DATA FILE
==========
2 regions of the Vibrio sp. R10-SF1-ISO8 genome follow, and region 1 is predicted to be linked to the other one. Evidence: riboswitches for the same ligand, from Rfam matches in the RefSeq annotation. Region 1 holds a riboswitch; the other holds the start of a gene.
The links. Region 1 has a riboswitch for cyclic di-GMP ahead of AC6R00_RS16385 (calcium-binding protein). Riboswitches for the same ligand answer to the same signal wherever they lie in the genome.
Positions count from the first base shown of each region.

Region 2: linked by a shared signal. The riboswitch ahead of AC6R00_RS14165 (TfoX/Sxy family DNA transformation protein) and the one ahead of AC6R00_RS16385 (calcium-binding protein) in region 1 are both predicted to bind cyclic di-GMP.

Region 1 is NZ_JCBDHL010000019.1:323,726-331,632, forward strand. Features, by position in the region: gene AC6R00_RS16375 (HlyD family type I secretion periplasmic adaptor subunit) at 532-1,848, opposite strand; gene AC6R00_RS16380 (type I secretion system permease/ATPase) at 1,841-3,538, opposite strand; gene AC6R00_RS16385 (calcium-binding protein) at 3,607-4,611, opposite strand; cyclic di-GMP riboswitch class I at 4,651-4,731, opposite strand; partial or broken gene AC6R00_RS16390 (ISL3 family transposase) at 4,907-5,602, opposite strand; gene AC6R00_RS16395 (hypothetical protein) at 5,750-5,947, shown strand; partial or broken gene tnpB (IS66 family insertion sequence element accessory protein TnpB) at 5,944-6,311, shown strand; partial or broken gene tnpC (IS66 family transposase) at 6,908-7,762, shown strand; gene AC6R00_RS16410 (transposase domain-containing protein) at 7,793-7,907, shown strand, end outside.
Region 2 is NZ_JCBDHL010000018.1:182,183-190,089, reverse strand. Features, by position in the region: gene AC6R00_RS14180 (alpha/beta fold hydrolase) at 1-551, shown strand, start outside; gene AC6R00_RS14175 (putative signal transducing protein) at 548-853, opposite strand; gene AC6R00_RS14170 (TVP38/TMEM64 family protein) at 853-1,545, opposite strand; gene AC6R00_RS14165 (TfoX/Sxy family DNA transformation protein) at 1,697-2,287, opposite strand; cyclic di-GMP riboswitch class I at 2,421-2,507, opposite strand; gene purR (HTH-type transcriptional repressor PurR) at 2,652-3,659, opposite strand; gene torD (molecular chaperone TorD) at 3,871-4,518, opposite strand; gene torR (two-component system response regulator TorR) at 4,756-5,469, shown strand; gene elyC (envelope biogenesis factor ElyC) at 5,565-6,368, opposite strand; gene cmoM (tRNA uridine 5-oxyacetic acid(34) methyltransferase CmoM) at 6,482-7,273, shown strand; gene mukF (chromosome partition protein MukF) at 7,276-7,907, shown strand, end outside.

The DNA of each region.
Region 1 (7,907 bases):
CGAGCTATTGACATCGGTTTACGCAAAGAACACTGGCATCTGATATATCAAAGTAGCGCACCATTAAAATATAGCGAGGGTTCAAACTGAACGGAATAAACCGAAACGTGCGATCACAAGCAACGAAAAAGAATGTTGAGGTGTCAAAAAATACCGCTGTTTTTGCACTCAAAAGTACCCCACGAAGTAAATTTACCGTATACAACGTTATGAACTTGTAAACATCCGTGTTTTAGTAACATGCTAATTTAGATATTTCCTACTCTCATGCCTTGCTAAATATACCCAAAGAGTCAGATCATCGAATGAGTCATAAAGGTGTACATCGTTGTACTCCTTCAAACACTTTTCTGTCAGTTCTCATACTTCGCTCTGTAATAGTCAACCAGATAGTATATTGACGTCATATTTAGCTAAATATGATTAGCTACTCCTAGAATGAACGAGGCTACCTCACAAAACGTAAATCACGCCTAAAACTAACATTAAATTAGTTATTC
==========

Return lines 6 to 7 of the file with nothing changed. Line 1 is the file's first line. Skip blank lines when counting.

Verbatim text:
Region 2 is NZ_JCBDHL010000018.1:182,183-190,089, reverse strand. Features, by position in the region: gene AC6R00_RS14180 (alpha/beta fold hydrolase) at 1-551, shown strand, start outside; gene AC6R00_RS14175 (putative signal transducing protein) at 548-853, opposite strand; gene AC6R00_RS14170 (TVP38/TMEM64 family protein) at 853-1,545, opposite strand; gene AC6R00_RS14165 (TfoX/Sxy family DNA transformation protein) at 1,697-2,287, opposite strand; cyclic di-GMP riboswitch class I at 2,421-2,507, opposite strand; gene purR (HTH-type transcriptional repressor PurR) at 2,652-3,659, opposite strand; gene torD (molecular chaperone TorD) at 3,871-4,518, opposite strand; gene torR (two-component system response regulator TorR) at 4,756-5,469, shown strand; gene elyC (envelope biogenesis factor ElyC) at 5,565-6,368, opposite strand; gene cmoM (tRNA uridine 5-oxyacetic acid(34) methyltransferase CmoM) at 6,482-7,273, shown strand; gene mukF (chromosome partition protein MukF) at 7,276-7,907, shown strand, end outside.

The DNA of each region.